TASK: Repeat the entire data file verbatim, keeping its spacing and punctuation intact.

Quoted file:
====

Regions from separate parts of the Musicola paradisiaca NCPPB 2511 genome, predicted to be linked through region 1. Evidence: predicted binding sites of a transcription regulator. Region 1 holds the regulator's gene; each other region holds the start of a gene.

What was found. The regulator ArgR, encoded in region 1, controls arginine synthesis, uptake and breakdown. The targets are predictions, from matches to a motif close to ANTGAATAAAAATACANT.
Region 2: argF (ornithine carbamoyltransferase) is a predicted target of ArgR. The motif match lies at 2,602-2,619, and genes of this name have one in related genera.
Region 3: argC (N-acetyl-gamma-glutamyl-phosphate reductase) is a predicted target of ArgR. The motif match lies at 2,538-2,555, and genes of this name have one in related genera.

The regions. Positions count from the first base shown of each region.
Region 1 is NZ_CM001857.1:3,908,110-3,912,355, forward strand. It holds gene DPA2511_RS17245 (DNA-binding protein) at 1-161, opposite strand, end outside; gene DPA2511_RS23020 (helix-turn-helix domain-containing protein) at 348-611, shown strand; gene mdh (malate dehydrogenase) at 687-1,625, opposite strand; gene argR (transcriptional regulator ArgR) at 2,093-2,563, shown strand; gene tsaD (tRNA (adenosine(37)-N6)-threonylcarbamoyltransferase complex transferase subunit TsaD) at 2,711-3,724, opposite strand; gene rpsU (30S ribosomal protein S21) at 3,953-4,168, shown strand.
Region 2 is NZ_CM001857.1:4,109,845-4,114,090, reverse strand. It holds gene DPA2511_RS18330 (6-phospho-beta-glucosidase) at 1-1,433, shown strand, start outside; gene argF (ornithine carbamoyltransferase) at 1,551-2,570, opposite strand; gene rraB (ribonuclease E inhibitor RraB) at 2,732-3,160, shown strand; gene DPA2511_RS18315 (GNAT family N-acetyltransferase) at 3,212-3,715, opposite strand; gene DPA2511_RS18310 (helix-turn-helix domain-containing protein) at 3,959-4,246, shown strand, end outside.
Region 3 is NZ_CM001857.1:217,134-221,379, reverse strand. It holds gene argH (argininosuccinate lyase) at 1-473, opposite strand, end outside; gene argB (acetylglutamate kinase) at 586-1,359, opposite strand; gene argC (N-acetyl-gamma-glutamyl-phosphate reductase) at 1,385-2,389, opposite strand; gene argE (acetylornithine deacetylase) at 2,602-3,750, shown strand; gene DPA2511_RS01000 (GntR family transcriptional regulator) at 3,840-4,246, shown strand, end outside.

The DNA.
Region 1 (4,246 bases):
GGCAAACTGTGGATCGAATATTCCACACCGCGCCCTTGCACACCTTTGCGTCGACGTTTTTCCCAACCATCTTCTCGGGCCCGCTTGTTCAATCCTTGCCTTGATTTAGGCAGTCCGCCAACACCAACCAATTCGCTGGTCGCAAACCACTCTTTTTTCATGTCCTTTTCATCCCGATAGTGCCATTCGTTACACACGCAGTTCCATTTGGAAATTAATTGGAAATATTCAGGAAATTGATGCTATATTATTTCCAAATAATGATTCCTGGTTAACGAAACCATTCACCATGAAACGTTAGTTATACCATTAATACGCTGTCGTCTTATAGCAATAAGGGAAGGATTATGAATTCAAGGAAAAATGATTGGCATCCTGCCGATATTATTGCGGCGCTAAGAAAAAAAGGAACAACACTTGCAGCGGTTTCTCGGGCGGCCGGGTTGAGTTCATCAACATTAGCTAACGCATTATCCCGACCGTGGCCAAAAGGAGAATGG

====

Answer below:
Regions from separate parts of the Musicola paradisiaca NCPPB 2511 genome, predicted to be linked through region 1. Evidence: predicted binding sites of a transcription regulator. Region 1 holds the regulator's gene; each other region holds the start of a gene.

What was found. The regulator ArgR, encoded in region 1, controls arginine synthesis, uptake and breakdown. The targets are predictions, from matches to a motif close to ANTGAATAAAAATACANT.
Region 2: argF (ornithine carbamoyltransferase) is a predicted target of ArgR. The motif match lies at 2,602-2,619, and genes of this name have one in related genera.
Region 3: argC (N-acetyl-gamma-glutamyl-phosphate reductase) is a predicted target of ArgR. The motif match lies at 2,538-2,555, and genes of this name have one in related genera.

The regions. Positions count from the first base shown of each region.
Region 1 is NZ_CM001857.1:3,908,110-3,912,355, forward strand. It holds gene DPA2511_RS17245 (DNA-binding protein) at 1-161, opposite strand, end outside; gene DPA2511_RS23020 (helix-turn-helix domain-containing protein) at 348-611, shown strand; gene mdh (malate dehydrogenase) at 687-1,625, opposite strand; gene argR (transcriptional regulator ArgR) at 2,093-2,563, shown strand; gene tsaD (tRNA (adenosine(37)-N6)-threonylcarbamoyltransferase complex transferase subunit TsaD) at 2,711-3,724, opposite strand; gene rpsU (30S ribosomal protein S21) at 3,953-4,168, shown strand.
Region 2 is NZ_CM001857.1:4,109,845-4,114,090, reverse strand. It holds gene DPA2511_RS18330 (6-phospho-beta-glucosidase) at 1-1,433, shown strand, start outside; gene argF (ornithine carbamoyltransferase) at 1,551-2,570, opposite strand; gene rraB (ribonuclease E inhibitor RraB) at 2,732-3,160, shown strand; gene DPA2511_RS18315 (GNAT family N-acetyltransferase) at 3,212-3,715, opposite strand; gene DPA2511_RS18310 (helix-turn-helix domain-containing protein) at 3,959-4,246, shown strand, end outside.
Region 3 is NZ_CM001857.1:217,134-221,379, reverse strand. It holds gene argH (argininosuccinate lyase) at 1-473, opposite strand, end outside; gene argB (acetylglutamate kinase) at 586-1,359, opposite strand; gene argC (N-acetyl-gamma-glutamyl-phosphate reductase) at 1,385-2,389, opposite strand; gene argE (acetylornithine deacetylase) at 2,602-3,750, shown strand; gene DPA2511_RS01000 (GntR family transcriptional regulator) at 3,840-4,246, shown strand, end outside.

The DNA.
Region 1 (4,246 bases):
GGCAAACTGTGGATCGAATATTCCACACCGCGCCCTTGCACACCTTTGCGTCGACGTTTTTCCCAACCATCTTCTCGGGCCCGCTTGTTCAATCCTTGCCTTGATTTAGGCAGTCCGCCAACACCAACCAATTCGCTGGTCGCAAACCACTCTTTTTTCATGTCCTTTTCATCCCGATAGTGCCATTCGTTACACACGCAGTTCCATTTGGAAATTAATTGGAAATATTCAGGAAATTGATGCTATATTATTTCCAAATAATGATTCCTGGTTAACGAAACCATTCACCATGAAACGTTAGTTATACCATTAATACGCTGTCGTCTTATAGCAATAAGGGAAGGATTATGAATTCAAGGAAAAATGATTGGCATCCTGCCGATATTATTGCGGCGCTAAGAAAAAAAGGAACAACACTTGCAGCGGTTTCTCGGGCGGCCGGGTTGAGTTCATCAACATTAGCTAACGCATTATCCCGACCGTGGCCAAAAGGAGAATGG